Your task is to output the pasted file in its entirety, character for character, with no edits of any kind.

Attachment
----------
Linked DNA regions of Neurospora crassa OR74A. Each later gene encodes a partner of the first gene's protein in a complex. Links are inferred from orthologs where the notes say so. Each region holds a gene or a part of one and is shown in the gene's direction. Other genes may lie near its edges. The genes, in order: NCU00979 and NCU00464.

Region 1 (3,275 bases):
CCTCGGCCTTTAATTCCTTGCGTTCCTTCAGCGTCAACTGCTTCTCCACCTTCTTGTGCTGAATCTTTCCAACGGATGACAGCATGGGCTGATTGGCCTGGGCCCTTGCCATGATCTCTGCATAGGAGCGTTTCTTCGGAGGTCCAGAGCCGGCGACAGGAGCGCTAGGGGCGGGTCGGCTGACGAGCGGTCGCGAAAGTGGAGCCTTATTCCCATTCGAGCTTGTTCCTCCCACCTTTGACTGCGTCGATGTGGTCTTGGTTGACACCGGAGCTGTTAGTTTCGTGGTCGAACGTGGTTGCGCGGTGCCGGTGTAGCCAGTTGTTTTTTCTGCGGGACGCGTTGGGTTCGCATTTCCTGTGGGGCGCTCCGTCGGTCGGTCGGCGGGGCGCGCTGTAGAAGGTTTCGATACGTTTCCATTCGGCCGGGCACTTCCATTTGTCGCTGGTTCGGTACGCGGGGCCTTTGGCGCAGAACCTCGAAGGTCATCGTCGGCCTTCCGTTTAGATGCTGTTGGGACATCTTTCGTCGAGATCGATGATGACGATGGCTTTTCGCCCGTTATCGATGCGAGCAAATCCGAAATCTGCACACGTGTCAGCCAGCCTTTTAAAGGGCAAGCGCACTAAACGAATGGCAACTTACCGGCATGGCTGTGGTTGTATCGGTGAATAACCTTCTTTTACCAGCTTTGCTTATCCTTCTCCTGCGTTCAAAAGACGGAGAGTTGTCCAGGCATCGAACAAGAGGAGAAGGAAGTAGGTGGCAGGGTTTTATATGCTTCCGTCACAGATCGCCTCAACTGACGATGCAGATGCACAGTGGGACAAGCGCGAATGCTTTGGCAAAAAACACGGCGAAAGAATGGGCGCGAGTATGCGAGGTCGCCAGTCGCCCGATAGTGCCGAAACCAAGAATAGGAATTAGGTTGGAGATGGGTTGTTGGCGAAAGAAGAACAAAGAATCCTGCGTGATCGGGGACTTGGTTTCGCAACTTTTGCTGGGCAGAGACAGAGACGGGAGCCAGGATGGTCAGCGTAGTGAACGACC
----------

Linked DNA regions of Neurospora crassa OR74A. Each later gene encodes a partner of the first gene's protein in a complex. Links are inferred from orthologs where the notes say so. Each region holds a gene or a part of one and is shown in the gene's direction. Other genes may lie near its edges. The genes, in order: NCU00979 and NCU00464.

Region 1 (3,275 bases):
CCTCGGCCTTTAATTCCTTGCGTTCCTTCAGCGTCAACTGCTTCTCCACCTTCTTGTGCTGAATCTTTCCAACGGATGACAGCATGGGCTGATTGGCCTGGGCCCTTGCCATGATCTCTGCATAGGAGCGTTTCTTCGGAGGTCCAGAGCCGGCGACAGGAGCGCTAGGGGCGGGTCGGCTGACGAGCGGTCGCGAAAGTGGAGCCTTATTCCCATTCGAGCTTGTTCCTCCCACCTTTGACTGCGTCGATGTGGTCTTGGTTGACACCGGAGCTGTTAGTTTCGTGGTCGAACGTGGTTGCGCGGTGCCGGTGTAGCCAGTTGTTTTTTCTGCGGGACGCGTTGGGTTCGCATTTCCTGTGGGGCGCTCCGTCGGTCGGTCGGCGGGGCGCGCTGTAGAAGGTTTCGATACGTTTCCATTCGGCCGGGCACTTCCATTTGTCGCTGGTTCGGTACGCGGGGCCTTTGGCGCAGAACCTCGAAGGTCATCGTCGGCCTTCCGTTTAGATGCTGTTGGGACATCTTTCGTCGAGATCGATGATGACGATGGCTTTTCGCCCGTTATCGATGCGAGCAAATCCGAAATCTGCACACGTGTCAGCCAGCCTTTTAAAGGGCAAGCGCACTAAACGAATGGCAACTTACCGGCATGGCTGTGGTTGTATCGGTGAATAACCTTCTTTTACCAGCTTTGCTTATCCTTCTCCTGCGTTCAAAAGACGGAGAGTTGTCCAGGCATCGAACAAGAGGAGAAGGAAGTAGGTGGCAGGGTTTTATATGCTTCCGTCACAGATCGCCTCAACTGACGATGCAGATGCACAGTGGGACAAGCGCGAATGCTTTGGCAAAAAACACGGCGAAAGAATGGGCGCGAGTATGCGAGGTCGCCAGTCGCCCGATAGTGCCGAAACCAAGAATAGGAATTAGGTTGGAGATGGGTTGTTGGCGAAAGAAGAACAAAGAATCCTGCGTGATCGGGGACTTGGTTTCGCAACTTTTGCTGGGCAGAGACAGAGACGGGAGCCAGGATGGTCAGCGTAGTGAACGACC